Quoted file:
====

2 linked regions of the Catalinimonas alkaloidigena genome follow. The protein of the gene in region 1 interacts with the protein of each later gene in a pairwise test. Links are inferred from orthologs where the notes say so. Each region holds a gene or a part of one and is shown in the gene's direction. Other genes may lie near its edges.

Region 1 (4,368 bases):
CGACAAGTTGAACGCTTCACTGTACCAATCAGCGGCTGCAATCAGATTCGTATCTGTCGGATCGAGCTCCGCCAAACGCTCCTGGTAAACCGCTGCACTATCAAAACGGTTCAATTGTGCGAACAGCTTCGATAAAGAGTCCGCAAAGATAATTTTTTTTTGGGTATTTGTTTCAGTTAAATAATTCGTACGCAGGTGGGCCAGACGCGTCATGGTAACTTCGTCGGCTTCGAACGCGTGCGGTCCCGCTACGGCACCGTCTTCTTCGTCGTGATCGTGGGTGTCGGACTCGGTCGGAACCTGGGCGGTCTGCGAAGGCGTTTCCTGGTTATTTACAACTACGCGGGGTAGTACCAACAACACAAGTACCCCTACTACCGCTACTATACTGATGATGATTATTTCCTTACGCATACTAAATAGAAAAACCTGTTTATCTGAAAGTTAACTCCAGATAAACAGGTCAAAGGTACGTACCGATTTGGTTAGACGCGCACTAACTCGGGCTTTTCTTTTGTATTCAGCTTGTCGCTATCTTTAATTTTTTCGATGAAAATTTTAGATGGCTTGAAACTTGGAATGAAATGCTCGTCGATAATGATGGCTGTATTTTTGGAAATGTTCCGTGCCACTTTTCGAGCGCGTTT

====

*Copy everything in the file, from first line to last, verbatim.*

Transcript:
2 linked regions of the Catalinimonas alkaloidigena genome follow. The protein of the gene in region 1 interacts with the protein of each later gene in a pairwise test. Links are inferred from orthologs where the notes say so. Each region holds a gene or a part of one and is shown in the gene's direction. Other genes may lie near its edges.

Region 1 (4,368 bases):
CGACAAGTTGAACGCTTCACTGTACCAATCAGCGGCTGCAATCAGATTCGTATCTGTCGGATCGAGCTCCGCCAAACGCTCCTGGTAAACCGCTGCACTATCAAAACGGTTCAATTGTGCGAACAGCTTCGATAAAGAGTCCGCAAAGATAATTTTTTTTTGGGTATTTGTTTCAGTTAAATAATTCGTACGCAGGTGGGCCAGACGCGTCATGGTAACTTCGTCGGCTTCGAACGCGTGCGGTCCCGCTACGGCACCGTCTTCTTCGTCGTGATCGTGGGTGTCGGACTCGGTCGGAACCTGGGCGGTCTGCGAAGGCGTTTCCTGGTTATTTACAACTACGCGGGGTAGTACCAACAACACAAGTACCCCTACTACCGCTACTATACTGATGATGATTATTTCCTTACGCATACTAAATAGAAAAACCTGTTTATCTGAAAGTTAACTCCAGATAAACAGGTCAAAGGTACGTACCGATTTGGTTAGACGCGCACTAACTCGGGCTTTTCTTTTGTATTCAGCTTGTCGCTATCTTTAATTTTTTCGATGAAAATTTTAGATGGCTTGAAACTTGGAATGAAATGCTCGTCGATAATGATGGCTGTATTTTTGGAAATGTTCCGTGCCACTTTTCGAGCGCGTTT